After discussing this, detail how you have been involved in the specialty in the last few years and some of the highlights of your more recent experiences. Again, details matter and help paint a picture for the listener to share in your positive memories.

Finally, finish off your answer with the impact you plan on making in the specialty by focusing on your future research interests and patient care goals. What exciting avenues do you want to pursue to make a lasting impression on the field? Answer the question with passion and engagement because, based on how you answer, the interviewer will get a preview of the kind of resident they will be accepting into their program.

The final common interview question that we will be focusing on is:

“Where do you see yourself in 10 years?”

There is one major key that will allow you to answer this question effectively: take the time ahead of your interview to really think hard about where you would ideally like to be 10 years from now.

These next questions are important:

  • What will you have want to have accomplished?
  • What interesting areas of research will you pursue?
  • What impact will you have on your community?
  • What areas of medicine will be your primary focus?
  • What are your plans and goals for this area of focus?

Give thoughtful, detailed answers to these questions and the interviewer will be blown away by your conscientiousness and plans for a bright future.

Take some time now to think about your answers to all these questions. Write them down and reduce them to bullet points. Get comfortable retelling them. Do this so that you can answer naturally, not like you’re reading from a script.

Now that we have discussed some high-yield questions, we will talk about how to facilitate conversational-style interviewing.

The easiest way to flow naturally in an interview is to have lots of practice with mock interviews or have previous experience with real interviews.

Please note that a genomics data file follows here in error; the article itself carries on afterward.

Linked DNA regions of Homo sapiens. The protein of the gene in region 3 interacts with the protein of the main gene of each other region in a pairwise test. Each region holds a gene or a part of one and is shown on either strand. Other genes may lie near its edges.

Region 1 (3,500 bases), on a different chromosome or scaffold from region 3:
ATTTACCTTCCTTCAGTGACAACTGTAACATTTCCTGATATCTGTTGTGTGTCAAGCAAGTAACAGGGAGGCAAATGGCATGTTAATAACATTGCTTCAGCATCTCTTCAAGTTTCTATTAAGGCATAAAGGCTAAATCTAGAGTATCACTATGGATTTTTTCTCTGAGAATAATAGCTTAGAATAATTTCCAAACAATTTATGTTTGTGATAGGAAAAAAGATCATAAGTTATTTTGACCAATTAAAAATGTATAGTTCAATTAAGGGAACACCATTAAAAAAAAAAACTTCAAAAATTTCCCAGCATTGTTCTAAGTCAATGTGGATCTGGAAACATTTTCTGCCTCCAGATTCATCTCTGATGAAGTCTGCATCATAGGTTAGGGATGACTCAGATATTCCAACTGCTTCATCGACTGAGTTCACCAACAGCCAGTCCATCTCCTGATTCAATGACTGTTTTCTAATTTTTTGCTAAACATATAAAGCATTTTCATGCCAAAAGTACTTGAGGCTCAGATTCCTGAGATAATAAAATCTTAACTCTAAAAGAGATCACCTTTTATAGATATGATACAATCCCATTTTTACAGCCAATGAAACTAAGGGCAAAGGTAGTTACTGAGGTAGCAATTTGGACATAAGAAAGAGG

Refine this practice by identifying and correcting mistakes.

Record yourself practicing these answers and watch the recordings with a critical eye, keeping the following in mind:

  • Were you confident in your answers?
  • Did you make proper eye contact?
  • Did you sit up straight?

Important: Another important key is instead of trying to say the perfect line, be proud of your accomplishments and journey up this to point and convey this to the interviewer. With enough practice, you should feel comfortable telling your story.

When you make a mistake and stumble over your words during an interview – which we all do from time to time, don’t worry – don’t let this derail you.

The best way to deal with this is to brush it off and continue with what you were saying. Remember that it’s normal to be a bit nervous, and the interviewers understand this. The big picture is much more important than the tiny errors.

Before we finish this session and move on to module number three, consider these questions and use the tips we just discussed to prepare your answers:

  • Take time to think about your past experiences.
  • Write out bullet points to use in your answer.
  • Record your answers and watch for the things we’ve covered so far.
  • Here are the questions to prepare ahead of the next module:
  • The questions appear onscreen as DR. KARTHIK announces them:
  • What is your biggest weakness?
  • Why should we take you into our program?
  • Tell us about which aspect of your application you would change if you could.

We’ve now completed module two. We discussed common types of interview questions, and strategies to prepare your answers to them. You’re now ready to confidently answer why you want to be a doctor. You can put together a ten-year plan and speak to your future goals. And you can take a breath and keep the interview moving when you’ve made a mistake.

By practicing and keeping all of this in mind, you’ll be able to impress your interviewer and move one step closer to your goal of medical residency and fellowship.